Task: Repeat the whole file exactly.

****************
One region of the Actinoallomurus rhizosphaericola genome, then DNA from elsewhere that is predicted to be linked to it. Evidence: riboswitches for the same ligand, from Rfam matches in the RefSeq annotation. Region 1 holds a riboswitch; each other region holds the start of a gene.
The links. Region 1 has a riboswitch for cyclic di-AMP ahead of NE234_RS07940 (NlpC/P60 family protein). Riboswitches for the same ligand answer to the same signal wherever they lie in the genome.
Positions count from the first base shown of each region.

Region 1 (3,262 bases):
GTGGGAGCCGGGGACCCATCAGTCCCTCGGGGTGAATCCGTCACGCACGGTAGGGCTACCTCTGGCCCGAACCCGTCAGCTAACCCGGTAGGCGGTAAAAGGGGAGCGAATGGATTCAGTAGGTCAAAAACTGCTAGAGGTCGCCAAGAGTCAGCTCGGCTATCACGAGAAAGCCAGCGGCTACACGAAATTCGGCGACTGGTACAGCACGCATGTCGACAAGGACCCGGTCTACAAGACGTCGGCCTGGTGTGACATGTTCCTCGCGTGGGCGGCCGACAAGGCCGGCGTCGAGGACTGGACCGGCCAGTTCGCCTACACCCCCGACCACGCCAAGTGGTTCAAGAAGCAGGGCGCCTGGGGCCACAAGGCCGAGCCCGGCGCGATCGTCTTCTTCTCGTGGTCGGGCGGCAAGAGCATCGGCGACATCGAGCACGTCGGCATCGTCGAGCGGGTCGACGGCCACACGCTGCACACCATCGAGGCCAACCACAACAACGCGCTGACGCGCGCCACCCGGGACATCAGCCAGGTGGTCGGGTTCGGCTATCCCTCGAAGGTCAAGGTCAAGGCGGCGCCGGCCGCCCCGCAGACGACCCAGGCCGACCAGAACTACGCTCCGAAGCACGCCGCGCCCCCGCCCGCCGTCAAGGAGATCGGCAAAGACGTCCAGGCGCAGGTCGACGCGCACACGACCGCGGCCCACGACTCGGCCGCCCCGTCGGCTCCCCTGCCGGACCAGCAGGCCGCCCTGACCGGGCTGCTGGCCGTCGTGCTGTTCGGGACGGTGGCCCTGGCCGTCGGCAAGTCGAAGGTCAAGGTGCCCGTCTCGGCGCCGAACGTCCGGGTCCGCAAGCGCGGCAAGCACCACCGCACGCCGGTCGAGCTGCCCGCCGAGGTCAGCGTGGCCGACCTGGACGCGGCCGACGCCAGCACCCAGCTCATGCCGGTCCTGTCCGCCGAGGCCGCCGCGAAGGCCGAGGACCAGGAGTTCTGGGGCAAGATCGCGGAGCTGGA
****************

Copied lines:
One region of the Actinoallomurus rhizosphaericola genome, then DNA from elsewhere that is predicted to be linked to it. Evidence: riboswitches for the same ligand, from Rfam matches in the RefSeq annotation. Region 1 holds a riboswitch; each other region holds the start of a gene.
The links. Region 1 has a riboswitch for cyclic di-AMP ahead of NE234_RS07940 (NlpC/P60 family protein). Riboswitches for the same ligand answer to the same signal wherever they lie in the genome.
Positions count from the first base shown of each region.

Region 1 (3,262 bases):
GTGGGAGCCGGGGACCCATCAGTCCCTCGGGGTGAATCCGTCACGCACGGTAGGGCTACCTCTGGCCCGAACCCGTCAGCTAACCCGGTAGGCGGTAAAAGGGGAGCGAATGGATTCAGTAGGTCAAAAACTGCTAGAGGTCGCCAAGAGTCAGCTCGGCTATCACGAGAAAGCCAGCGGCTACACGAAATTCGGCGACTGGTACAGCACGCATGTCGACAAGGACCCGGTCTACAAGACGTCGGCCTGGTGTGACATGTTCCTCGCGTGGGCGGCCGACAAGGCCGGCGTCGAGGACTGGACCGGCCAGTTCGCCTACACCCCCGACCACGCCAAGTGGTTCAAGAAGCAGGGCGCCTGGGGCCACAAGGCCGAGCCCGGCGCGATCGTCTTCTTCTCGTGGTCGGGCGGCAAGAGCATCGGCGACATCGAGCACGTCGGCATCGTCGAGCGGGTCGACGGCCACACGCTGCACACCATCGAGGCCAACCACAACAACGCGCTGACGCGCGCCACCCGGGACATCAGCCAGGTGGTCGGGTTCGGCTATCCCTCGAAGGTCAAGGTCAAGGCGGCGCCGGCCGCCCCGCAGACGACCCAGGCCGACCAGAACTACGCTCCGAAGCACGCCGCGCCCCCGCCCGCCGTCAAGGAGATCGGCAAAGACGTCCAGGCGCAGGTCGACGCGCACACGACCGCGGCCCACGACTCGGCCGCCCCGTCGGCTCCCCTGCCGGACCAGCAGGCCGCCCTGACCGGGCTGCTGGCCGTCGTGCTGTTCGGGACGGTGGCCCTGGCCGTCGGCAAGTCGAAGGTCAAGGTGCCCGTCTCGGCGCCGAACGTCCGGGTCCGCAAGCGCGGCAAGCACCACCGCACGCCGGTCGAGCTGCCCGCCGAGGTCAGCGTGGCCGACCTGGACGCGGCCGACGCCAGCACCCAGCTCATGCCGGTCCTGTCCGCCGAGGCCGCCGCGAAGGCCGAGGACCAGGAGTTCTGGGGCAAGATCGCGGAGCTGGA